Megan Noh is a Partner and Co-Chair of the Art Law Group at Pryor Cashman LLP. With 15 years of combined experience in private practice and both in-house legal and business positions in the auction world, Megan has extensive knowledge of the complex issues impacting today’s art market. Her clients include auction houses, collectors, galleries, individual artists, estates and non-profits, whom she counsels on a range of transactional and litigation matters. During her time at the international auction house Bonhams, Megan served as the sole legal officer, handling all day-to-day U.S. legal affairs, including drafting and negotiating auction, private treaty, advance loan and other contracts, insurance inquiries and claims resolution, and questions of cultural property, provenance and intellectual property. Prior to Bonhams, Megan spent over four years at another major international auction house, and before that, she worked in the Art Law Group at Hughes Hubbard & Reed LLP, where her legal practice also focused on arts-industry clients. A recognized speaker on art authenticity and pre-transaction diligence, Megan lectures regularly for professional and academic audiences and has been quoted in the New York TimesWall Street Journal, Forbes, Financial Times, Artnet, and other art industry publications. She has authored scholarly articles for the Columbia Journal of Law & the Arts and the Institute of Art & Law’s journal, Art Antiquity and Law, and contributes to the course material for the Art Litigation and Dispute Resolution Institute, for which she is a Program Chair.

Sanjay Sethi is the co-managing partner at Sethi & Mazaheri, LLC, practicing in a wide range of areas, including family-based green cards, asylum, removal defense, Federal Court litigation, and appeals. He earned his Bachelor’s Degree from Northwestern University, his Master’s Degree in International Affairs from Columbia University and his JD from the University of Miami School of Law. He also earned a Certificate in Russian and East Central European Studies from Columbia University’s Harriman Institute and a Nonprofit Management Executive Certificate from Georgetown University. Sanjay is admitted to practice law in New York, New Jersey, Washington D.C., and the Southern District of New York. Recently, Sanjay co-founded the Artistic Freedom Initiative (AFI), a nonprofit organization dedicated to providing legal services and resettlement assistance to artists who are censored or persecuted in their countries of origin. He is currently serving as the interim Executive Director for AFI, where he has built and managed AFI’s legal program providing pro bono services globally to over one hundred artists at risk. Prior to founding Sethi & Mazaheri and AFI, Sanjay served as a prosecutor in Union County, New Jersey, and a law clerk in the criminal division of the New Jersey Superior Court. Sanjay’s interest in and commitment to public service are rooted in his work experience at the United Nations Children’s Fund and the International Labour Organization in Moscow, Russia, as well as at Columbia University’s Public Interest Law Initiative in Budapest, Hungary, where he served as a Research Fellow.Mr. Sethi received his BA from Northwestern University, his MA in International Affairs from Columbia University and his JD from the University of Miami School of Law. He is admitted to practice law in New York and New Jersey. As an Indian-American Lawyer, Mr. Sethi remains active in the South Asian community.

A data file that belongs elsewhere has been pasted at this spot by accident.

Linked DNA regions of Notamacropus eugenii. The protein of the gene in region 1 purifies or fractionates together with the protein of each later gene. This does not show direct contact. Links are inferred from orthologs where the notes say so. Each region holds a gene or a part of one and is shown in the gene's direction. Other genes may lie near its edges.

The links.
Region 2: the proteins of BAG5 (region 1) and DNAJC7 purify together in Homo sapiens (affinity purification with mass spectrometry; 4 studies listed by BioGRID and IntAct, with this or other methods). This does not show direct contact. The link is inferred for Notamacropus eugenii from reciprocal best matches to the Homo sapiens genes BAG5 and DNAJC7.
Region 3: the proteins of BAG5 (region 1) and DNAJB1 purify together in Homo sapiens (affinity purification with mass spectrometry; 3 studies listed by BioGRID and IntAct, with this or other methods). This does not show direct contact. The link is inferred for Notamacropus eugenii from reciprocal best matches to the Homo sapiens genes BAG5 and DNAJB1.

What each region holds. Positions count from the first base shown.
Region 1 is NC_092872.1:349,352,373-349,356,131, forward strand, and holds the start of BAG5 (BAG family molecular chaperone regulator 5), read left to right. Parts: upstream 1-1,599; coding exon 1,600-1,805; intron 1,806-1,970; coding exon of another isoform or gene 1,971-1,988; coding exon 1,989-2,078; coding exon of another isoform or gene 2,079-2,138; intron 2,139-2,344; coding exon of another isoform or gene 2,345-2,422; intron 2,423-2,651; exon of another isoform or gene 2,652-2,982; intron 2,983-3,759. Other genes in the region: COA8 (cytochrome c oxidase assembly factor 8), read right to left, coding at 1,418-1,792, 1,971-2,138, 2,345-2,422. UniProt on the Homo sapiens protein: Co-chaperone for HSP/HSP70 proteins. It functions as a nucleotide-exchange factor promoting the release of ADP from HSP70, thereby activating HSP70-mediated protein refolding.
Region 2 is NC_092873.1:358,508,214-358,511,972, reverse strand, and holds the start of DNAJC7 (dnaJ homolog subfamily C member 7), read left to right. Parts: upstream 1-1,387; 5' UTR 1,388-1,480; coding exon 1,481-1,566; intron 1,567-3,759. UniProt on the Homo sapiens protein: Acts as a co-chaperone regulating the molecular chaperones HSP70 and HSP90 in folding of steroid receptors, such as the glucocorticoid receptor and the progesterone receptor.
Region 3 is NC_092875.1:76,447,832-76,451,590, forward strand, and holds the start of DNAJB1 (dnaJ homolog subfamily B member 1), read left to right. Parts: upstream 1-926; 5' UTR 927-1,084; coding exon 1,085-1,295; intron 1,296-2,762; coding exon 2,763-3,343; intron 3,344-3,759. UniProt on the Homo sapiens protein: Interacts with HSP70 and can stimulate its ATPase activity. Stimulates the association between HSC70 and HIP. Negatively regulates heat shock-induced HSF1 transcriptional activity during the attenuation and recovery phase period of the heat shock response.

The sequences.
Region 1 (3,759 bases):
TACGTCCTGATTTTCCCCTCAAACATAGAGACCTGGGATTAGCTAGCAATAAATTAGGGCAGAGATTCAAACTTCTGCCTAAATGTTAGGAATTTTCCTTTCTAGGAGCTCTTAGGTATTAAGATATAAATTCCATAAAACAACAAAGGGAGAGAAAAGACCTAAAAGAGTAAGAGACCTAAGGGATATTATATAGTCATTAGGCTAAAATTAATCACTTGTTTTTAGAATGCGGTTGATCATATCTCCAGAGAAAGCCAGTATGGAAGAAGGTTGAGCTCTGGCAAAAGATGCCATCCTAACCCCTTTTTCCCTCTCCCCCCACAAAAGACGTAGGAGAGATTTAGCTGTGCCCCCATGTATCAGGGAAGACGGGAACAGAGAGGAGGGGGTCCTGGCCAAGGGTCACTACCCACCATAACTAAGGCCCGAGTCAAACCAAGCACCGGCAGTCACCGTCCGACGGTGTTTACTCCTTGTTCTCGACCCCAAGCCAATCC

About the Organizers:

Led by immigration and human rights attorneys, Artistic Freedom Initiative (AFI) facilitates pro bono immigration representation and resettlement assistance for international artists at risk. Dedicated to safeguarding the right to artistic freedom, AFI was founded on the notion that artists are uniquely situated to positively and powerfully affect change, provided their voices can be heard. As artists are increasingly censored, imprisoned, restricted from moving freely across borders, tortured, or even killed, it is more critical than ever that we safeguard the right to artistic freedom and zealously champion the courageous artists who exercise it. AFI directly assists artists who have experienced persecution, censorship, or other restrictions on their freedom of expression, and supports artists who have demonstrated a commitment to advancing progressive social change and fundamental human rights.

The Center for Art Law is a New York-based research and education nonprofit that offers resources and programming for the advancement of a vibrant arts and law community. Through its website and monthly Art Law Blast newsletter, the Center disseminates information and keeps readers updated about art- and law-related news, events, cases, and publications. The Center partners with law firms, galleries, graduate schools, and fellow nonprofit organizations to organize educational events and workshops, at little or no cost to artists.

Founded in 2011, and anchored by cultural centers in Jersey City, Chicago, and Miami—Mana Contemporary is dedicated to celebrating the creative process, supporting artists, and serving as a bridge for creative communities worldwide. A nexus of progressive thought and practice, Mana Contemporary’s digital platform champions emerging voices, creativity, and conversation through a uniquely personal approach. Interactive webinars, live events, and conversations foster a profound sense of community and support.